Journal of the Rubber Research Institute of Malaya, Volume 20, Part 5, 1968
TABLE 1. MEAN BACTERIAL COUNTS (IN LOG) OF LATEX SAMPLES AND
PURE CULTURES WHEN GROWN ON DIFFERENT MEDIA
Inoculum
i
FFL
AFL
ACL
Pure culture
Yeast extract, 0.5%
6.61
6.49
5.06
8.42
Yeast extract, 1.0%
6.56
6.37
4.95
8.38
Molasses, 0.5%
6.32
6.22
4.69
8.24
Molasses, 0.5% -4- Latex serum
6.42
6.30
4.51
8.16
Molasses, 0.5% + Beef extract, 0.5%
6.60
6.57
5.01
8.60
Molasses, 0.5% + Yeast extract, 0.5%
6.66
6.60
5.02
8.40
Molasses, 0.5% - Yeast extract, 1.0%
6.62
6.50
4.90
8.35
Molasses, 1.0%
6.30
6.24
4.44
8.21
Molasses, 1.0% -f Latex serum
6.40
6.40
4.32
8.12
Molasses, 1.0% + Beef extract, 0.5%
6.54
6.50
4.63
8.28
Molasses, 1.0% + Yeast extract, 0.5%
6.63
6.56
4.86
8.33
Molasses, 1.0% + Yeast extract, 1.0%
6.57
6.46
4.91
8.26
Kligler's iron agar (control)
6.68
6.63
5.07
8.38
S.E. within an inoculum ± 0.06
Min. sig. diff. 0.17 (P = 0.05)
days and the bacteria counted by the method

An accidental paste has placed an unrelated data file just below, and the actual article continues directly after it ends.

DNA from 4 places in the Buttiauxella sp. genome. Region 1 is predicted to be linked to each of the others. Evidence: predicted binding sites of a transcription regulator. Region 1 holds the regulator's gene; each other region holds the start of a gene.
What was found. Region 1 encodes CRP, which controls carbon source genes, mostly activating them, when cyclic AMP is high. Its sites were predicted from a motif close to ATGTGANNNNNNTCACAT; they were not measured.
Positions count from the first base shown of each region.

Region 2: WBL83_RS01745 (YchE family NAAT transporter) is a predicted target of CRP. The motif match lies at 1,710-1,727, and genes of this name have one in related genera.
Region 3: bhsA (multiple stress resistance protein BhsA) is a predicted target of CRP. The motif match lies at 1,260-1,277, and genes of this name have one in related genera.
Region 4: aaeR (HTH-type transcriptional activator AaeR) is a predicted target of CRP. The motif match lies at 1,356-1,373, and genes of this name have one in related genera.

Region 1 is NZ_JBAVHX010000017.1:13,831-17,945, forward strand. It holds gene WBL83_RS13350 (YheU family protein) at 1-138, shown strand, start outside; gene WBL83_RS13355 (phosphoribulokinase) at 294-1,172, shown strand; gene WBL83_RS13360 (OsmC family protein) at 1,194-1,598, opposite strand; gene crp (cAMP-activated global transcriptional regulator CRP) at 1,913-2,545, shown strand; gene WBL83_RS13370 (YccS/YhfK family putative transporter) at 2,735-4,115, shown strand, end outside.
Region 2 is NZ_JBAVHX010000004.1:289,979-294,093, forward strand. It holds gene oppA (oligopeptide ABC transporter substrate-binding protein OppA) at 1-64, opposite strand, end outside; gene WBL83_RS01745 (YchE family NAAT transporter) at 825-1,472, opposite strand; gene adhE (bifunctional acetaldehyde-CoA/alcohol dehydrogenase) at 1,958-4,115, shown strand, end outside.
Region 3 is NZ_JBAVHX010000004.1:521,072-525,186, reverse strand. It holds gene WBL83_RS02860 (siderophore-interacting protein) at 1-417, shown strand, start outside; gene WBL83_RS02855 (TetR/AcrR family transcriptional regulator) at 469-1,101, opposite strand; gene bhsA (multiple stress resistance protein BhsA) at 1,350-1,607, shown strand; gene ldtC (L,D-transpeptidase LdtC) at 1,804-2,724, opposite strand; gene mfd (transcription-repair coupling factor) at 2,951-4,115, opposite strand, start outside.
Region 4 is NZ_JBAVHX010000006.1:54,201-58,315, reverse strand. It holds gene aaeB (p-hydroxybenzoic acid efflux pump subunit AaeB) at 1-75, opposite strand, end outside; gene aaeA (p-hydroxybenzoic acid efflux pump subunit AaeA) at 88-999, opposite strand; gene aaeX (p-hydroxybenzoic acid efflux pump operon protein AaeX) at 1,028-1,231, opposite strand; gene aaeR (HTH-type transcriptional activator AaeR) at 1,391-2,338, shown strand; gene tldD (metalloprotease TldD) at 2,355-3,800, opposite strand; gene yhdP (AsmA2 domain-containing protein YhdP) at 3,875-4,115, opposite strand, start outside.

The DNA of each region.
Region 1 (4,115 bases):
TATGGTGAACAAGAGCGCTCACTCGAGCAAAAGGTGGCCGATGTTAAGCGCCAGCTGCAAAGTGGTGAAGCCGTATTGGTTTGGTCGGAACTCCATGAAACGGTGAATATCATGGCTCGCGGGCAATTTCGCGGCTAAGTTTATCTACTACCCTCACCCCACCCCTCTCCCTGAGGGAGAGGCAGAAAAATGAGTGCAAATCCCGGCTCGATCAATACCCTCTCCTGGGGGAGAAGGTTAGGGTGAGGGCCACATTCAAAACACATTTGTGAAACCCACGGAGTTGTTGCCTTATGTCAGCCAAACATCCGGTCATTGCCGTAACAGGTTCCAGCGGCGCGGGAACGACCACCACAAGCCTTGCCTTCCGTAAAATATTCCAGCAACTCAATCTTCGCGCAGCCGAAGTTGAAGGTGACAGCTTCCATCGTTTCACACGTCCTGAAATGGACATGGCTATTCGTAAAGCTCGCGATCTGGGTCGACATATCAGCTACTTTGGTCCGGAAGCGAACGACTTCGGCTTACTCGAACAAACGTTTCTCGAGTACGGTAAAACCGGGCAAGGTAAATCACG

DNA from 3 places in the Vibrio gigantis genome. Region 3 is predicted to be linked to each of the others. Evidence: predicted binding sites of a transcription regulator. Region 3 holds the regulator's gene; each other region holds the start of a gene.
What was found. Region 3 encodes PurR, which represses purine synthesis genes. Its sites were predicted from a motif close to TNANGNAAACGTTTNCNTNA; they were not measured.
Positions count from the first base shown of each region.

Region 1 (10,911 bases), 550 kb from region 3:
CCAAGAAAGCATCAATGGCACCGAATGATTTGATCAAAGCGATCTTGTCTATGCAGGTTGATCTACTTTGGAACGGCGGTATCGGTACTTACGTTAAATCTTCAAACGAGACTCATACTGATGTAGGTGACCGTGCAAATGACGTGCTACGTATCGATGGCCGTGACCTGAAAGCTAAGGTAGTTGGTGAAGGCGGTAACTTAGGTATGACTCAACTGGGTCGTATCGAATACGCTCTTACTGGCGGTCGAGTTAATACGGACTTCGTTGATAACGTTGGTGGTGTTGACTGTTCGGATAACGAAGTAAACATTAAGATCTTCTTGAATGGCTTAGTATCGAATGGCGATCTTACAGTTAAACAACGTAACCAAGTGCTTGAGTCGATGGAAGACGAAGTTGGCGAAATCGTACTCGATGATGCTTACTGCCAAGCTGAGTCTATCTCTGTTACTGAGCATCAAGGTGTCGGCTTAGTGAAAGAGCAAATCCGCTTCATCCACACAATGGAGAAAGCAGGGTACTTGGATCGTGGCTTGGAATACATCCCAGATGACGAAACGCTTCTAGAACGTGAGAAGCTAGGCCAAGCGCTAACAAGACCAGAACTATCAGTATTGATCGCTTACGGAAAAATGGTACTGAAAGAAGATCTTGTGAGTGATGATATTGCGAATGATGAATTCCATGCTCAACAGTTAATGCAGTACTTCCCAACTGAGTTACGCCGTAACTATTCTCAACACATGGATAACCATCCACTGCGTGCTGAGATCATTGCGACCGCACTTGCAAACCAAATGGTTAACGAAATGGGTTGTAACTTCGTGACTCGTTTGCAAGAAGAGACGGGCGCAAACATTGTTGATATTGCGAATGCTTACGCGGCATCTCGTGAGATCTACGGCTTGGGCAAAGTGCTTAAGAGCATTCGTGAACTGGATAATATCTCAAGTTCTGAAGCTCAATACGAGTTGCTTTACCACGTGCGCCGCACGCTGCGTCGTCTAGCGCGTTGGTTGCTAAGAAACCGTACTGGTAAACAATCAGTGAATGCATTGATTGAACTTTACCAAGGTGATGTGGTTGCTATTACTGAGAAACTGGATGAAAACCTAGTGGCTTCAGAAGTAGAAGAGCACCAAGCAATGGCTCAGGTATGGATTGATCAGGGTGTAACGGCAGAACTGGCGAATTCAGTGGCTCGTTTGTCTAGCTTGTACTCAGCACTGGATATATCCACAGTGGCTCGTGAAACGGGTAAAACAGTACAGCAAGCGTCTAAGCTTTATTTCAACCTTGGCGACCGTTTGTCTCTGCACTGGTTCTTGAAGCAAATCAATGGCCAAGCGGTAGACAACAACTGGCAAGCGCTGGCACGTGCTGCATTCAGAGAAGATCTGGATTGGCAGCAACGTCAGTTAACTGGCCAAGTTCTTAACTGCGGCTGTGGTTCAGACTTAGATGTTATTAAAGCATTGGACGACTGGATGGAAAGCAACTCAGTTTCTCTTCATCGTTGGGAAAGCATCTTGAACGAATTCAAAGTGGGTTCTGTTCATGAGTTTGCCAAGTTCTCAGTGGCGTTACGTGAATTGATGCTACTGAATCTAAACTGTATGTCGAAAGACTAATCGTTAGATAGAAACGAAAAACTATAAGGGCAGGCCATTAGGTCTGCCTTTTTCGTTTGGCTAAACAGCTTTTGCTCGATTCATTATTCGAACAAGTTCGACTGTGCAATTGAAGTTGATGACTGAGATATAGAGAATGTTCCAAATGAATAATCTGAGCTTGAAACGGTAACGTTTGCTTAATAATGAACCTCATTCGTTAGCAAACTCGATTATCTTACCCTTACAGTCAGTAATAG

of JOHN AND TAYSUM (1963).
the thirteen media and bacterial colonies were
counted after four days (Table 1). Of the two
levels of molasses tried, 0.5% gave higher
bacterial counts than 1.0%. Additions of beef
Mould Contamination
To assess inhibition of mould contaminants
in the presence of actidione, plates were prepared using two media with and without actidione; they were exposed for 30 minutes to
extract or yeast extract to molasses resulted in
still higher counts and, of the two, yeast extract
generally gave marginally higher counts. When
tested in the presence or absence of molasses,
O-5/o yeast extract gave by and large better
counts than 1.0%. The addition of latex serum
to molasses did not improve the counts markedly. Thus, of the twelve experimental media